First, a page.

Sidi tells Lakunle that she still loves him, but she cannot marry him now that she has been deflowered by Baroka. She says that she has no choice but to accept Baroka's proposal, which he made to her after he seduced her. She says that Baroka is not impotent, but rather a cunning liar who used Sadiku to spread a false rumor about his condition. She says that Sadiku was also fooled by Baroka, who told her that he had lost his manhood after sleeping with her.
Lakunle is devastated and furious. He calls Sidi a fool and a slave. He says that he will never marry her now that she has been tainted by Baroka. He says that he will find another woman who is more modern and educated than Sidi. He says that he will leave the village and go to Lagos, where he will be appreciated for his progressive ideas.
Sidi begs Lakunle to stay with her and forgive her. She says that she still prefers him over Baroka, but she cannot disobey the village traditions. She says that Lakunle is the only man who ever kissed her and made her feel something new and wonderful. She says that she will always remember him and love him.
Lakunle rejects Sidi's pleas and walks away from her. Sidi is left alone, crying and regretting her mistake.
Analysis of The Lion and the Jewel
The Lion and the Jewel is a play that explores the themes of tradition vs modernity, gender roles and power, culture and identity, through the characters and conflicts of Sidi, Lakunle, and Baroka.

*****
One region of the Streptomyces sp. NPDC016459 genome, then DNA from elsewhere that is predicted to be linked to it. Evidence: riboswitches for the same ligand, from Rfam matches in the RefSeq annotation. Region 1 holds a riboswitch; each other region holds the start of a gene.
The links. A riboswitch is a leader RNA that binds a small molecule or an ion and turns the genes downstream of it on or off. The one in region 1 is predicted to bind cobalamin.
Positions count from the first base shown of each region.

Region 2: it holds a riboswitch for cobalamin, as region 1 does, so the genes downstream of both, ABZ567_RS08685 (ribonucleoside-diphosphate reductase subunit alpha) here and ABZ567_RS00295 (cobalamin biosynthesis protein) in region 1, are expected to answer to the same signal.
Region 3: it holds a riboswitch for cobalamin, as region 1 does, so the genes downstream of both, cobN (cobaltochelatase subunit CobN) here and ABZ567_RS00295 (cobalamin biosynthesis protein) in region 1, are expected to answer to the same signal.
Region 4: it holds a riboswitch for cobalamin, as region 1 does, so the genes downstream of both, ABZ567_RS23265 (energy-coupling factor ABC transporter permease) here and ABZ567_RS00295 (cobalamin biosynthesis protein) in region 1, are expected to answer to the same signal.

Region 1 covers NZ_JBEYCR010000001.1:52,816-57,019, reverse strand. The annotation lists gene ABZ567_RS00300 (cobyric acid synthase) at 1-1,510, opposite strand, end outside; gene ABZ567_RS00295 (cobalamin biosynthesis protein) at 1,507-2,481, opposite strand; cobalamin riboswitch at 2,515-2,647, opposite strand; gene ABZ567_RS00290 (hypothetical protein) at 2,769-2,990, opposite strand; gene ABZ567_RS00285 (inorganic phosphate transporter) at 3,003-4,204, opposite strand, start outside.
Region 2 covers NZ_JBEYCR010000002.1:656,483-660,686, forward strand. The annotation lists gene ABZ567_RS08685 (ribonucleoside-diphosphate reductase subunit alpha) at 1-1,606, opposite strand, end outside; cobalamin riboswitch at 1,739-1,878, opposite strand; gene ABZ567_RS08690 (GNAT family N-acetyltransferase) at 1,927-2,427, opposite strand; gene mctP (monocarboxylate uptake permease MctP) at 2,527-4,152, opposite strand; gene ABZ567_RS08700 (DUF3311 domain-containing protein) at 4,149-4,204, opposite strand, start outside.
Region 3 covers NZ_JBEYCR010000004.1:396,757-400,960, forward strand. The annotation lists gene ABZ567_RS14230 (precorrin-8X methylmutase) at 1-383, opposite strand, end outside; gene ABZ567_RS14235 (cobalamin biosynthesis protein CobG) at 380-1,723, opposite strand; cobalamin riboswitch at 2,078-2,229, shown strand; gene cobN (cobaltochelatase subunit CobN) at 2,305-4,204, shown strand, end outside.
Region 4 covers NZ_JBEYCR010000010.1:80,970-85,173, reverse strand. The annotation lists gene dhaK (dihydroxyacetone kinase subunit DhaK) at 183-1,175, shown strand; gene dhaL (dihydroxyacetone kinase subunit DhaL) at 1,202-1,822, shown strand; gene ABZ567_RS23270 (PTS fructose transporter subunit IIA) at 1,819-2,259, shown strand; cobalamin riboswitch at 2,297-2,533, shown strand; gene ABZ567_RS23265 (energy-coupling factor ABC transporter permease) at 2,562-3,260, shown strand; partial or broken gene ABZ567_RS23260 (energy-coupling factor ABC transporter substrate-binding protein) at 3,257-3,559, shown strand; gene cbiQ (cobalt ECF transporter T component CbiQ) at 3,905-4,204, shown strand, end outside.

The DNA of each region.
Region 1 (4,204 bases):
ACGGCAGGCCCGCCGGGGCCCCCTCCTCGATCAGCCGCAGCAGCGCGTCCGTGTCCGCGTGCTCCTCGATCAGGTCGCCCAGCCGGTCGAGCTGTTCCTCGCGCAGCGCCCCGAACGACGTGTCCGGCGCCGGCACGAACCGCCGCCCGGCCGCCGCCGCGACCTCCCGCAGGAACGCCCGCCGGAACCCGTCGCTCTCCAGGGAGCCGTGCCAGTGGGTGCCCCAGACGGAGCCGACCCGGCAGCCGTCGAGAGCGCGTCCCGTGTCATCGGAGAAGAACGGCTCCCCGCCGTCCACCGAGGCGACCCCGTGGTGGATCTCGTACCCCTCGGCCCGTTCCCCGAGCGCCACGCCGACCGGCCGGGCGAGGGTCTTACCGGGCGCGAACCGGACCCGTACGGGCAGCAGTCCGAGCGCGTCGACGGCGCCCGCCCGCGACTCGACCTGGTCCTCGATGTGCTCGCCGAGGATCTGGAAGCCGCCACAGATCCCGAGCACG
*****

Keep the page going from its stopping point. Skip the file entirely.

Themes and Symbols
Tradition vs Modernity
The main theme of the play is the clash between tradition and modernity in post-colonial Nigeria. The play shows how different characters react to the changes brought by Western influence and education in their village.
Lakunle represents modernity in the play. He is a schoolteacher who has been educated in Western ways and values. He rejects the customs and beliefs of his own culture as barbaric and backward. He wants to marry Sidi without paying the bride price, which he considers a form of slavery for women. He also wants Sidi to dress in European clothes, speak English, abandon her religion, and become his equal partner in a modern marriage.